Sunday, June 16, 2013

Dairying, milking, ice cream

I actually had a milking machine ordered from perrysmilkers.com and I got that milker a week or so before my cow gave birth.  When I went to use it though, I found that I was missing a valve assembly and I couldn't use the automatic milker, and so I milked by hand for a week while I waited for the part to arrive. 

I have to say that hand milking takes a long time, especially with a cow that's producing 3 to 4 gallons of milk a day.  She's on a grass diet, with a bit of alfalfa added, and is nursing a calf, but even after all of that our share of the milk is more than 3 gallons a day. 

It takes a while to milk out 3 gallons, at least for me.  20 to 30 minutes if I am not interrupted by something.  I'd sit on a stool next to her and press my forehead against her side, and pull the milk out, tablespoon by tablespoon.  I never felt like I got all of the milk when I was hand-milking, but I'd milk a gallon or so and call it good. 

The basic routine is to use warm soapy water to wash off her udder, and I'd wash the inside of her back legs too, for good measure.  I was hand-washing into a bucket, and anything on the rear of the cow seemed to be magically attracted to the bucket, and I learned to carefully inspect her rear to make sure that there wasn't anything that could fall into it.  I donated a couple of buckets of milk to the cows, and then learned to milk a pint or two, pour it off into another bucket, safe from contamination, and then continue to milk. 

After milking I use a an udder dip to disinfect the nipples and prevent infection, and she's good to go for the next 12 hours. 

This cow has decided that milking is probably ok now, and it's been a while since she kicked the bucket or moved much.  Routine and repetition helps a lot.   She waits patiently while I decide how much milk I'm willing to work for, and then, when the gates open, she saunters out with wide eyed curiosity, as if everything along the path she's taken twice a day is brand-new and sparkling.   She'll pause and look at the bunch of grass growing in the concrete.  She does that every day.  Apparently it's the cow equivalent of catnip, but she never eats it.  She stops, stares at it, gets closer and sniffs it, and then, with a flip of her tail, moves on.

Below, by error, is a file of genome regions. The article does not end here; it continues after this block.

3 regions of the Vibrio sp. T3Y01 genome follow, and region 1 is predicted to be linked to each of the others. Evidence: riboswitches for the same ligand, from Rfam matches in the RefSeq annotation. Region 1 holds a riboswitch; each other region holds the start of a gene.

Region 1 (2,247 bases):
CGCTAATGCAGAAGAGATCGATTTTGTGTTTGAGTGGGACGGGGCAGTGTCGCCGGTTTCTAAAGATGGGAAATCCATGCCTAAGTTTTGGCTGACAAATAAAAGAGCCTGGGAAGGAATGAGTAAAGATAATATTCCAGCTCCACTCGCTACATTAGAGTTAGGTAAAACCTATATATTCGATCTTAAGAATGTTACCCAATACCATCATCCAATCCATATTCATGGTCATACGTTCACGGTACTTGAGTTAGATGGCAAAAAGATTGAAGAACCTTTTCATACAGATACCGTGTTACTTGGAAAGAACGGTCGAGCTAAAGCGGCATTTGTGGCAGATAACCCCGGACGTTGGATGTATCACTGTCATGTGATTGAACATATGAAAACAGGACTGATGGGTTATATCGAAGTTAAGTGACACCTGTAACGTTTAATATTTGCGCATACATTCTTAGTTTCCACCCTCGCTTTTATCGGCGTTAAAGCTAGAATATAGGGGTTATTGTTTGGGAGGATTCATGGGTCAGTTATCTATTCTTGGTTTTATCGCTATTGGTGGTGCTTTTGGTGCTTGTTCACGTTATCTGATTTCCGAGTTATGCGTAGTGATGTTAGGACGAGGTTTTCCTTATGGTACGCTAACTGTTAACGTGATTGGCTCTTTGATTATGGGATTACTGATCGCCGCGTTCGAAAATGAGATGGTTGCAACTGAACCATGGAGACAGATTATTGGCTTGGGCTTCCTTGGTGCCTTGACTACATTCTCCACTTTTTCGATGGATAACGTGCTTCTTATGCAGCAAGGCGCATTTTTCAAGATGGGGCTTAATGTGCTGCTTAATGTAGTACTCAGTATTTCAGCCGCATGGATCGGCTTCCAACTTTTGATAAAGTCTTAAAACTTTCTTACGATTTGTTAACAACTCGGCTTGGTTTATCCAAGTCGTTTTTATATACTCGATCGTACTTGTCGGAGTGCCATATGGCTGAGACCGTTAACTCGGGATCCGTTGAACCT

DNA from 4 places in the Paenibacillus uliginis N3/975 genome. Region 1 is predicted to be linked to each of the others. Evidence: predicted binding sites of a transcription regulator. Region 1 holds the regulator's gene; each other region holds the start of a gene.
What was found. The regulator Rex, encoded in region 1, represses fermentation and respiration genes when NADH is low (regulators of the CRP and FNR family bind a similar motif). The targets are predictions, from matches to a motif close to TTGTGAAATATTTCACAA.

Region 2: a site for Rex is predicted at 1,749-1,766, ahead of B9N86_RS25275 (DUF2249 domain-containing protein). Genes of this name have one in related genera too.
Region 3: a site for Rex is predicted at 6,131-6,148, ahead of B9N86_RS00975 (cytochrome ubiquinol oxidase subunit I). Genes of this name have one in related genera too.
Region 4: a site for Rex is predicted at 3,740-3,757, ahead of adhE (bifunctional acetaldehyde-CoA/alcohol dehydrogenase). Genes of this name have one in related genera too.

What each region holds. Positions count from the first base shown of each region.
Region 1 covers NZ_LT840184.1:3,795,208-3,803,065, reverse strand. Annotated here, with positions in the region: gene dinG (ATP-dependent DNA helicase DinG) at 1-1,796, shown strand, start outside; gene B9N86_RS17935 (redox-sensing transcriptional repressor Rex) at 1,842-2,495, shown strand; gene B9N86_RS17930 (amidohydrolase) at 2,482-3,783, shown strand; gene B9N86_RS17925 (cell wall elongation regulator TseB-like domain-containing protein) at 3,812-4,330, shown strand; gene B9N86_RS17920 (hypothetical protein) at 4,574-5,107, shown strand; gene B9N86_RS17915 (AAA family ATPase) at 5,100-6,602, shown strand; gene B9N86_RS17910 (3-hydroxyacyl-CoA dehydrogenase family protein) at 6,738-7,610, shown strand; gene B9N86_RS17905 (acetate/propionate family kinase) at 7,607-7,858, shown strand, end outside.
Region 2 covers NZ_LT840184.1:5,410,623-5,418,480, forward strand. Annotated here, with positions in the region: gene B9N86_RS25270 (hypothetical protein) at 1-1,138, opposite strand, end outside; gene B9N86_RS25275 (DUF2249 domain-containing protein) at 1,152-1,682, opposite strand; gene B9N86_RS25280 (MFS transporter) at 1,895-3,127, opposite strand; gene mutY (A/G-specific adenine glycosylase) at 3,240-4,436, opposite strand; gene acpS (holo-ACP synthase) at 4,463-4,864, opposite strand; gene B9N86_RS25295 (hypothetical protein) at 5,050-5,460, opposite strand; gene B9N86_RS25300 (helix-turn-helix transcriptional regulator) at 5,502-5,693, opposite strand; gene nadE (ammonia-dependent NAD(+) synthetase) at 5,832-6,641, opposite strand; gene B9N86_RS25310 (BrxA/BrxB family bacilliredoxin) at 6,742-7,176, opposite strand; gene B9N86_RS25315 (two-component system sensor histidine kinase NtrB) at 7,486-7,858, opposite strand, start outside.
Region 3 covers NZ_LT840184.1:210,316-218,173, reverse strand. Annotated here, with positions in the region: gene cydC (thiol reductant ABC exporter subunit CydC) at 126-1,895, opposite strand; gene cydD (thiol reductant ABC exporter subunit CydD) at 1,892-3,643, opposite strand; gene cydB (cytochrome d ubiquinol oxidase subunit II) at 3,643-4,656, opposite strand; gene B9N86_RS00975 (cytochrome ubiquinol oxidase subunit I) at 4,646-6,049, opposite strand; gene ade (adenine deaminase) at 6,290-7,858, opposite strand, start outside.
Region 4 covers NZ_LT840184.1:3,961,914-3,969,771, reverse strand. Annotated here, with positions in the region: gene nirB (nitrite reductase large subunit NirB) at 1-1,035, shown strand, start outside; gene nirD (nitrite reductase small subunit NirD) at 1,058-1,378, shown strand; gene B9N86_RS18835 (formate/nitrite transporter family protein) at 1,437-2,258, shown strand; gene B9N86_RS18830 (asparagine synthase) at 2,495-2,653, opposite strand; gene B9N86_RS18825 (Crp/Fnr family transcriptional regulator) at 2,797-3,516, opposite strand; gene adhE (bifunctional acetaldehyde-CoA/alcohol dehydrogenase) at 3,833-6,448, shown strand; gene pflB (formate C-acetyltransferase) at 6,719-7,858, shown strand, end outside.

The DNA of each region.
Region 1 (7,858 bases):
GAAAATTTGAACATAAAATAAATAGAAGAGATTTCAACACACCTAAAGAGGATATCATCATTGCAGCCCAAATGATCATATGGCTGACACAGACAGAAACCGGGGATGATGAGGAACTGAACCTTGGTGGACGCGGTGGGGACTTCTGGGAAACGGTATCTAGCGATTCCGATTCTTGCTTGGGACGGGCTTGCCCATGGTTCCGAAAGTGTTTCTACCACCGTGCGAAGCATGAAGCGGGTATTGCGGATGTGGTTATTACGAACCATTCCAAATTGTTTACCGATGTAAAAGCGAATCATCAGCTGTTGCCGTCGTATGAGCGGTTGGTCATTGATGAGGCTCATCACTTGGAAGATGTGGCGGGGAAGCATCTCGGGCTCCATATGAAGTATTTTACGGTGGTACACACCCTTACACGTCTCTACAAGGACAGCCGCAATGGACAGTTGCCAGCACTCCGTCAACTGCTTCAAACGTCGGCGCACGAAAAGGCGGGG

The milk itself is interesting to look at.  You can see the butterfat, almost a gilding on top of the white milk, with a golden shimmer.  It comes out with a bit of foam because it shoots out of the nipples with some force, like a squirt gun. 

I saved the cream from two milkings, and had enough to make 2 gallons of ice cream; so I made 4 batches of 2 quarts each, different flavors.  I had the oddest result.  Following the recipe in the ice cream maker, 1.5 cups of whole milk, and 2.5 cups of cream, I made a vanilla ice cream that was pretty darned good.  But it left me with the lasting impression that I was eating butter.  The Jersey milk has a high butterfat content, and I'm actually having to cut down on the amount of cream to get something that is closer to the really good icecream that I like. 

Don't get me wrong; it was good, rich, custardy icecream.  Closer to french vanilla than anything else, but instead of egg yolks being added to make it yellow, the yellow in this ice cream was butter.  Very tasty butter.  Vanilla frozen butter.

So I've been working the the proportions, cream and milk, and I've found that basically a half-and-half produces a very rich icecream that doesn't have quite the butter experience that the first batch did. 

3 comments:

Elizabeth said...

I. am. so. jealous.

Elizabeth

becky3086 said...

Me too! How nice! Though I don't have time any more to do any milking or much of anything else interesting.

ellie k said...

Miss your updates, are you okay?